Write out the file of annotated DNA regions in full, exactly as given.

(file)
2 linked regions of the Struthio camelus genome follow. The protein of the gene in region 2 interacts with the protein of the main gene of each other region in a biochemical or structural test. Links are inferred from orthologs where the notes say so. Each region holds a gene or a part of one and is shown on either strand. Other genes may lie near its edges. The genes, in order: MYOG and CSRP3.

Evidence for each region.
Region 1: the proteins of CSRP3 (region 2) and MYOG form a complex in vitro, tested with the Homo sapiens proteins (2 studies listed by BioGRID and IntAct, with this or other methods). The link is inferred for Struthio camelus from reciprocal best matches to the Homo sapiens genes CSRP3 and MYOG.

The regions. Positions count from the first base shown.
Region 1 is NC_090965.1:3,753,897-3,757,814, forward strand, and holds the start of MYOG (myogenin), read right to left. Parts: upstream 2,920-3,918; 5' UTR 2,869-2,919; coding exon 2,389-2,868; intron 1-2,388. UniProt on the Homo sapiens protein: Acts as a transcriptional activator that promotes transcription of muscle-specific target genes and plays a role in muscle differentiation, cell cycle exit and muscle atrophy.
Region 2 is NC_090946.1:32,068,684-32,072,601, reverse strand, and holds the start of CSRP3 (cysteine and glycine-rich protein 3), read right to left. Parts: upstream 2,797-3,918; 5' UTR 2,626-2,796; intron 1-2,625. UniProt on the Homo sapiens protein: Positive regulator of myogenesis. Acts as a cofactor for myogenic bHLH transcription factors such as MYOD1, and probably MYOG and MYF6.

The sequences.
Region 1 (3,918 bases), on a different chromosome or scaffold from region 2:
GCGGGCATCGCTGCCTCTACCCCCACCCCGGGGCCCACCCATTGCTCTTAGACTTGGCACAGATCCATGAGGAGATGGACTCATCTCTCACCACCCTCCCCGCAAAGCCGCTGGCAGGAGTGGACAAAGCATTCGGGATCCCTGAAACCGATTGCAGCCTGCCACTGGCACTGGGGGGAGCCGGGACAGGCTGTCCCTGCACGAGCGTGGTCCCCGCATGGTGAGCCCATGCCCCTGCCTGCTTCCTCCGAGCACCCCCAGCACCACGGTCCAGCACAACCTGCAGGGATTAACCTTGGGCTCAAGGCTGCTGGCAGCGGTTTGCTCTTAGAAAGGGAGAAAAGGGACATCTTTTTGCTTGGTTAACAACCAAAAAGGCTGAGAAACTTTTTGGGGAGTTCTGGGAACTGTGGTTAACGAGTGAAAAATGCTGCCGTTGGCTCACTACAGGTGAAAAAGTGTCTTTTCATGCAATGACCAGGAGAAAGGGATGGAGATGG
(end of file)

2 linked regions of the Struthio camelus genome follow. The protein of the gene in region 2 interacts with the protein of the main gene of each other region in a biochemical or structural test. Links are inferred from orthologs where the notes say so. Each region holds a gene or a part of one and is shown on either strand. Other genes may lie near its edges. The genes, in order: MYOG and CSRP3.

Evidence for each region.
Region 1: the proteins of CSRP3 (region 2) and MYOG form a complex in vitro, tested with the Homo sapiens proteins (2 studies listed by BioGRID and IntAct, with this or other methods). The link is inferred for Struthio camelus from reciprocal best matches to the Homo sapiens genes CSRP3 and MYOG.

The regions. Positions count from the first base shown.
Region 1 is NC_090965.1:3,753,897-3,757,814, forward strand, and holds the start of MYOG (myogenin), read right to left. Parts: upstream 2,920-3,918; 5' UTR 2,869-2,919; coding exon 2,389-2,868; intron 1-2,388. UniProt on the Homo sapiens protein: Acts as a transcriptional activator that promotes transcription of muscle-specific target genes and plays a role in muscle differentiation, cell cycle exit and muscle atrophy.
Region 2 is NC_090946.1:32,068,684-32,072,601, reverse strand, and holds the start of CSRP3 (cysteine and glycine-rich protein 3), read right to left. Parts: upstream 2,797-3,918; 5' UTR 2,626-2,796; intron 1-2,625. UniProt on the Homo sapiens protein: Positive regulator of myogenesis. Acts as a cofactor for myogenic bHLH transcription factors such as MYOD1, and probably MYOG and MYF6.

The sequences.
Region 1 (3,918 bases), on a different chromosome or scaffold from region 2:
GCGGGCATCGCTGCCTCTACCCCCACCCCGGGGCCCACCCATTGCTCTTAGACTTGGCACAGATCCATGAGGAGATGGACTCATCTCTCACCACCCTCCCCGCAAAGCCGCTGGCAGGAGTGGACAAAGCATTCGGGATCCCTGAAACCGATTGCAGCCTGCCACTGGCACTGGGGGGAGCCGGGACAGGCTGTCCCTGCACGAGCGTGGTCCCCGCATGGTGAGCCCATGCCCCTGCCTGCTTCCTCCGAGCACCCCCAGCACCACGGTCCAGCACAACCTGCAGGGATTAACCTTGGGCTCAAGGCTGCTGGCAGCGGTTTGCTCTTAGAAAGGGAGAAAAGGGACATCTTTTTGCTTGGTTAACAACCAAAAAGGCTGAGAAACTTTTTGGGGAGTTCTGGGAACTGTGGTTAACGAGTGAAAAATGCTGCCGTTGGCTCACTACAGGTGAAAAAGTGTCTTTTCATGCAATGACCAGGAGAAAGGGATGGAGATGG